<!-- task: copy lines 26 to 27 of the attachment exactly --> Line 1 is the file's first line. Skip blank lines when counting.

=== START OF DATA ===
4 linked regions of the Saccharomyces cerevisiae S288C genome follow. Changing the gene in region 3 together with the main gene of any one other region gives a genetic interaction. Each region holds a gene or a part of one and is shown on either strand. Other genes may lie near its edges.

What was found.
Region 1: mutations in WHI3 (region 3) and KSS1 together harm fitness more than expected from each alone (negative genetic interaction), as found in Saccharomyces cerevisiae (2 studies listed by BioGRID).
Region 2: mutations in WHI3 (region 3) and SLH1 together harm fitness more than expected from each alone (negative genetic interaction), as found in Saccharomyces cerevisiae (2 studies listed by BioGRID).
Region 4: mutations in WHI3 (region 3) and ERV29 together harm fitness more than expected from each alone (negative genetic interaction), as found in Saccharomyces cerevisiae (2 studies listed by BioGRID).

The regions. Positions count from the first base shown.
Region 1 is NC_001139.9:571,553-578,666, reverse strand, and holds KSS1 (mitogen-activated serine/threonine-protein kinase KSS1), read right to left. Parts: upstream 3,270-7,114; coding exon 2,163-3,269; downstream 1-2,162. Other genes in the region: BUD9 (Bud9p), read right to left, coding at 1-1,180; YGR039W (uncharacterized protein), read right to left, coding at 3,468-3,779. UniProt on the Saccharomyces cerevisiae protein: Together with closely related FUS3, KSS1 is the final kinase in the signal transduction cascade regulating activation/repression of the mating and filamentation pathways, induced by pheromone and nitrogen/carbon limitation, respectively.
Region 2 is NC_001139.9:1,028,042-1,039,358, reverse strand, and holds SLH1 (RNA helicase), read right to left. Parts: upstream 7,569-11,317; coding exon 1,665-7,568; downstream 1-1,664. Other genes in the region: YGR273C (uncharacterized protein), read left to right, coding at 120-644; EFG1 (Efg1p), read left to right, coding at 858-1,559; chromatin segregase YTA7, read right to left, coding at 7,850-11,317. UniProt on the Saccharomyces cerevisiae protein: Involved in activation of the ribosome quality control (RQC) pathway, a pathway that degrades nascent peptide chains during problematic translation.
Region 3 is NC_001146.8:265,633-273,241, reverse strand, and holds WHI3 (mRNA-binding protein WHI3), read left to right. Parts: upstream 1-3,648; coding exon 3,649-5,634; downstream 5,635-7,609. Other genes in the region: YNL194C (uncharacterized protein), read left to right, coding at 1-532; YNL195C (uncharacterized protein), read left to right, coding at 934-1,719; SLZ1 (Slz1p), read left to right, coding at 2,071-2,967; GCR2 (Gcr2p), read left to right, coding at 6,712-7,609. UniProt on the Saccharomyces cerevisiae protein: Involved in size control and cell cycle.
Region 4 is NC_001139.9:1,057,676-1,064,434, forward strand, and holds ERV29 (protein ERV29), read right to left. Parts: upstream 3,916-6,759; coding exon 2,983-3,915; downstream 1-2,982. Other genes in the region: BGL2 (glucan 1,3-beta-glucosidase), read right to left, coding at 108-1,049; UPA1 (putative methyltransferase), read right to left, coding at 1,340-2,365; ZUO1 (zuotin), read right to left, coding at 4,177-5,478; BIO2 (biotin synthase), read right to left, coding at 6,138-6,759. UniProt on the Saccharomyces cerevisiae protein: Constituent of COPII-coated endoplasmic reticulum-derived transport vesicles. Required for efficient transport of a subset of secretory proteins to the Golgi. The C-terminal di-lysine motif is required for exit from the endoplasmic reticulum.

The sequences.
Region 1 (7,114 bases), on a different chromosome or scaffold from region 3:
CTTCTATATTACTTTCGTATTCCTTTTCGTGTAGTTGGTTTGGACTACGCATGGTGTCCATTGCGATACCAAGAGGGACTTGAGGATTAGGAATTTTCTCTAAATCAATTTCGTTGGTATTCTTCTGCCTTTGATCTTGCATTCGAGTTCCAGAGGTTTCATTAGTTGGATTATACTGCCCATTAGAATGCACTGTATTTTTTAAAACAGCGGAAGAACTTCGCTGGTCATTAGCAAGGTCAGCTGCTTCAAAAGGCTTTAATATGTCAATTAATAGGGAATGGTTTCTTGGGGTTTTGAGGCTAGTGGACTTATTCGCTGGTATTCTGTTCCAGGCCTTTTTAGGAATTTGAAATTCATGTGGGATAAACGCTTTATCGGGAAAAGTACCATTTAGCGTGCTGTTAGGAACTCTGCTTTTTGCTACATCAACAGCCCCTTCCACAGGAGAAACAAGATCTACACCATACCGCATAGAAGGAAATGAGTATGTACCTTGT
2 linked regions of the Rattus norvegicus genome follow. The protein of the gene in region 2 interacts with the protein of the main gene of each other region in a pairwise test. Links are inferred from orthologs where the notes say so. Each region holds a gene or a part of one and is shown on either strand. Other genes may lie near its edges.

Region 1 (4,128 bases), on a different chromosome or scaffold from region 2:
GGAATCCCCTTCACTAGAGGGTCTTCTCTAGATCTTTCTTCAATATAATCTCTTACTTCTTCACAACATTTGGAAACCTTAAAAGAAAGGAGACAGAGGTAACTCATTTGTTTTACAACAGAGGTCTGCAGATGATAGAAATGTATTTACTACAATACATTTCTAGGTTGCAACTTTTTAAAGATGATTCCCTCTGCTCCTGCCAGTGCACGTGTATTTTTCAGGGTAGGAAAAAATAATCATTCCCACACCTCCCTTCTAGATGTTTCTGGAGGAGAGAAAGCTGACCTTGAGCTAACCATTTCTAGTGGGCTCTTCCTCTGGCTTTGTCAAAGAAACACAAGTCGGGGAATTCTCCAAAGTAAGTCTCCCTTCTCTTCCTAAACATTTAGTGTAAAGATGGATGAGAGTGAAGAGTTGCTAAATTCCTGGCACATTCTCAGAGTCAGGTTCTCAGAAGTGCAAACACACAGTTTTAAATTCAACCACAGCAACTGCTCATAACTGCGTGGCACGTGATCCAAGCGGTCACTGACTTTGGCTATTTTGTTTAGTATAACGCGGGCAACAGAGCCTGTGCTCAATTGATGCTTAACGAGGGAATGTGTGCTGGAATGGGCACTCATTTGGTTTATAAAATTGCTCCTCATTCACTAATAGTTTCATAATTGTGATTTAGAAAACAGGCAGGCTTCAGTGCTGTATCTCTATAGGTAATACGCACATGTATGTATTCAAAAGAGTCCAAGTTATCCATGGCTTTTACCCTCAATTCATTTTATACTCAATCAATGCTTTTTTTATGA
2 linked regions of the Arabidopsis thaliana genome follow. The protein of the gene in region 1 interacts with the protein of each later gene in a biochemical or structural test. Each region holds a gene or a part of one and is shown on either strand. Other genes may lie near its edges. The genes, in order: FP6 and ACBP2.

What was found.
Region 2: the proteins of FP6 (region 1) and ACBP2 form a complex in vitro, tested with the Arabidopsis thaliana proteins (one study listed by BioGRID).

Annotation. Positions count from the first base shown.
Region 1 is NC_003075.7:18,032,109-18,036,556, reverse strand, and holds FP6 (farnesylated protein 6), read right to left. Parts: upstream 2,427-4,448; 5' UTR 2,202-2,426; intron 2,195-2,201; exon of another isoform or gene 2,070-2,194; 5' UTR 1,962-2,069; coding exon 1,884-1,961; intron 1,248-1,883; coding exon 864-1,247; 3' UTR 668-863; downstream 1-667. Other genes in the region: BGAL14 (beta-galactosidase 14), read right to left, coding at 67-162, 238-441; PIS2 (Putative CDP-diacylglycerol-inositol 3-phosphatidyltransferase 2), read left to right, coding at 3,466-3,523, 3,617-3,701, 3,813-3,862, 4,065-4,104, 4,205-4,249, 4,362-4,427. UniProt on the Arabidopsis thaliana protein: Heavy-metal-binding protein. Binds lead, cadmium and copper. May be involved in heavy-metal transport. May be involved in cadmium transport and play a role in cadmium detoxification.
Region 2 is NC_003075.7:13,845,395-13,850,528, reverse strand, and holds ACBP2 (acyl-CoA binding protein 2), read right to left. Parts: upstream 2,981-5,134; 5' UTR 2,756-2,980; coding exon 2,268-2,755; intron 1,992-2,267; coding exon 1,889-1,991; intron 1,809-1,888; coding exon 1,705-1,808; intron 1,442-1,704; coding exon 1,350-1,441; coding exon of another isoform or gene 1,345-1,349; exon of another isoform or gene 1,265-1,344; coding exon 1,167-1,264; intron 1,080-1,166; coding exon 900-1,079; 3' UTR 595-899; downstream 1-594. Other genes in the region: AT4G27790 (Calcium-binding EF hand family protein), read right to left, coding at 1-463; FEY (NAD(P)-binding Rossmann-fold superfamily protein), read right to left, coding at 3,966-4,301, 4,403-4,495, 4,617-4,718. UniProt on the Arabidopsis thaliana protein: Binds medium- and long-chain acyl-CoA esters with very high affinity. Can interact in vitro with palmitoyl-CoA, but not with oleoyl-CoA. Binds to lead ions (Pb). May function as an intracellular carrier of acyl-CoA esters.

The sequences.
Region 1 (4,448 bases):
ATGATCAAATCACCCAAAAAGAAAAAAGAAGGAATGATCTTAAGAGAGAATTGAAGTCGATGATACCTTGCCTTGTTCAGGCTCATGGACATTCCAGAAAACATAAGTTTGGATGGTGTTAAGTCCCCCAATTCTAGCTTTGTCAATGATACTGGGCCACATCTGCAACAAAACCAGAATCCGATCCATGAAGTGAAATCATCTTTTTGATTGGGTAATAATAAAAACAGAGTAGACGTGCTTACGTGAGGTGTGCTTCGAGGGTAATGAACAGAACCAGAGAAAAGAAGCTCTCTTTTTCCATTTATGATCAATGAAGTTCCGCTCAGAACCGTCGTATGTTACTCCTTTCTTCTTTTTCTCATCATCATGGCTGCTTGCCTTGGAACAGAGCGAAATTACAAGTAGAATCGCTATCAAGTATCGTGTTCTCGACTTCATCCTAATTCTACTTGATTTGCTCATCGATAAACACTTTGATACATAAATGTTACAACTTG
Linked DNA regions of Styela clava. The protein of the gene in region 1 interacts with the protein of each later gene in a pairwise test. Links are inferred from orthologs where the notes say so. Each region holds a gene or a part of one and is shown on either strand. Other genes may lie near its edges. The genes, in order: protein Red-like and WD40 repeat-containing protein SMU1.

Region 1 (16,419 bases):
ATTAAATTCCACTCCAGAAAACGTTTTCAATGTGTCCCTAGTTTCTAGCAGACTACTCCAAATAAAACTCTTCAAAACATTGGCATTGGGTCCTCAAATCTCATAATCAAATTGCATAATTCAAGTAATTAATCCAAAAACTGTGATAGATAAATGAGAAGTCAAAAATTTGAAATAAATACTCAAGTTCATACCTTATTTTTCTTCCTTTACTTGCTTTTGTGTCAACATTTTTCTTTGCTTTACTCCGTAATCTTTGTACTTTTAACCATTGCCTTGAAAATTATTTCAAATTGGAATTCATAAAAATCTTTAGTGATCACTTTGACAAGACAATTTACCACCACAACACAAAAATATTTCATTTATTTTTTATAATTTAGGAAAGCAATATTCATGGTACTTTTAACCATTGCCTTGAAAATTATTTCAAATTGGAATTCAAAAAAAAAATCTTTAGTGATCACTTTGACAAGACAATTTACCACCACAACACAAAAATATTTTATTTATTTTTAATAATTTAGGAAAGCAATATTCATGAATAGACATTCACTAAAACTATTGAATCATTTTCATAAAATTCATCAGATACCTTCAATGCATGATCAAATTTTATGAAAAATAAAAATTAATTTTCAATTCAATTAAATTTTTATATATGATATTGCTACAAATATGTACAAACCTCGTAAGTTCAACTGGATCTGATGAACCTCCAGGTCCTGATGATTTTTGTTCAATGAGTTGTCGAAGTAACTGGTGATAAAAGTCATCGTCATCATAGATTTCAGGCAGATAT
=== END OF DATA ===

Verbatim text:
Linked DNA regions of Styela clava. The protein of the gene in region 1 interacts with the protein of each later gene in a pairwise test. Links are inferred from orthologs where the notes say so. Each region holds a gene or a part of one and is shown on either strand. Other genes may lie near its edges. The genes, in order: protein Red-like and WD40 repeat-containing protein SMU1.

Region 1 (16,419 bases):